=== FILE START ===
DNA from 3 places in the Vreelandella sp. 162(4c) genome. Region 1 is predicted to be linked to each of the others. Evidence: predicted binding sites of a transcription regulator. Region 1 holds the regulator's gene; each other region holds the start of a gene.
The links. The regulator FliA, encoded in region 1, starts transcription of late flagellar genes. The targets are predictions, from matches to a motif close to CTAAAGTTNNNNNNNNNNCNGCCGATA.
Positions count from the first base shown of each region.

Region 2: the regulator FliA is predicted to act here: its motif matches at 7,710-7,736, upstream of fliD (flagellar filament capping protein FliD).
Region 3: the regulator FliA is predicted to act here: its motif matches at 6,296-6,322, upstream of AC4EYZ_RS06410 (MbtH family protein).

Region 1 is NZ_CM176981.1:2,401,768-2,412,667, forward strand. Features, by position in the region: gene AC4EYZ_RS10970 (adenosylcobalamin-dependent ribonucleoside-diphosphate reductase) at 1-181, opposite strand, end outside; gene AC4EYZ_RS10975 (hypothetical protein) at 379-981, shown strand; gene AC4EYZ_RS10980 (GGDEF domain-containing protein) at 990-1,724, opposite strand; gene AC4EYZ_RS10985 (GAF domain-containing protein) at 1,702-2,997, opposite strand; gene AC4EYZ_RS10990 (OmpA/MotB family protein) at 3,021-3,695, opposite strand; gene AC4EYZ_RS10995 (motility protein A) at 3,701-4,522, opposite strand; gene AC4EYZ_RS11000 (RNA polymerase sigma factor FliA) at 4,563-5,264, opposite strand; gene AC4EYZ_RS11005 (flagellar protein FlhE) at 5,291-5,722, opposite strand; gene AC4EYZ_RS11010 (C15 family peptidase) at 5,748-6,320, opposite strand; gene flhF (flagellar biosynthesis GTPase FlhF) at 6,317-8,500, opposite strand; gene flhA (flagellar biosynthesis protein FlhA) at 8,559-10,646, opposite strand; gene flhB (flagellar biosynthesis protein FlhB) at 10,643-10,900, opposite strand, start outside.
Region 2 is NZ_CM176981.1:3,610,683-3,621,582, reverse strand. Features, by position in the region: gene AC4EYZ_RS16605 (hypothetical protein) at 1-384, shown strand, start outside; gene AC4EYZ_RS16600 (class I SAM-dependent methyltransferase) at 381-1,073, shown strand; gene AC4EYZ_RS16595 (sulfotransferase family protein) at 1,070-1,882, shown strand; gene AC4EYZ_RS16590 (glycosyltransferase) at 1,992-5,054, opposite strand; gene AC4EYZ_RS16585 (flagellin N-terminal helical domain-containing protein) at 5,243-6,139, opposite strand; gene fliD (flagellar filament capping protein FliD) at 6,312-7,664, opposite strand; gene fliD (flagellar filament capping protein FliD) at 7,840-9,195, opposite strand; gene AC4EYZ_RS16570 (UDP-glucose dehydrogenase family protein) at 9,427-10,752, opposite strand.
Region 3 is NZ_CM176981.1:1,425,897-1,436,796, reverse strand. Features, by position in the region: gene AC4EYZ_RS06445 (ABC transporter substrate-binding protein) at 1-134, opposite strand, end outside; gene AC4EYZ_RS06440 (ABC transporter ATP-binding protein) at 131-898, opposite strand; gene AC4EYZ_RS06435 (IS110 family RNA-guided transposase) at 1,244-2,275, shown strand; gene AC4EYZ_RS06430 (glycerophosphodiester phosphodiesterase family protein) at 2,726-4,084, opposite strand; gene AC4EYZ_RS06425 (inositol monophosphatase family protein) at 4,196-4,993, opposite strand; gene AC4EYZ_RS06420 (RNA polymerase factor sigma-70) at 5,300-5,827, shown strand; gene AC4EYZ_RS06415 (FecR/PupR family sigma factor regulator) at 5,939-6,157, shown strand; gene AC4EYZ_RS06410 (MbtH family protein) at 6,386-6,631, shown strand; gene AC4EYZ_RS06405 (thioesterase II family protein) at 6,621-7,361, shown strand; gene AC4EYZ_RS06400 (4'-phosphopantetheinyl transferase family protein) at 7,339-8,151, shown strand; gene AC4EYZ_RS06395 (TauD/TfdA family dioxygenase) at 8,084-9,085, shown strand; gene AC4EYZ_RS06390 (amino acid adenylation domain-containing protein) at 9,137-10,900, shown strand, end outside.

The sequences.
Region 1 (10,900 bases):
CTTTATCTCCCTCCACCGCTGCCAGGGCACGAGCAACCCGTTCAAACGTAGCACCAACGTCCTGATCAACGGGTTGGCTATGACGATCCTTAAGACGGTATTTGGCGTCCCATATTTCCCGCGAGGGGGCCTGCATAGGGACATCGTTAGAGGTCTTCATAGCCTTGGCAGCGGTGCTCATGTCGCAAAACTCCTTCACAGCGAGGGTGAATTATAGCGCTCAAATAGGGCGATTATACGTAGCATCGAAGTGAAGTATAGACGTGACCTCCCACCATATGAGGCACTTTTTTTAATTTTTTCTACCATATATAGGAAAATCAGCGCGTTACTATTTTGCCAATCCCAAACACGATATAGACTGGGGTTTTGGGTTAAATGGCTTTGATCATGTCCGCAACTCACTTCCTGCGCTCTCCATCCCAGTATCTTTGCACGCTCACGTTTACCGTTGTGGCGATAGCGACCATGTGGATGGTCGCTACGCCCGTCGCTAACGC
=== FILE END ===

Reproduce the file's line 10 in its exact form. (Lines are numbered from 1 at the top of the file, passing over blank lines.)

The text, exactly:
Region 1 (10,900 bases):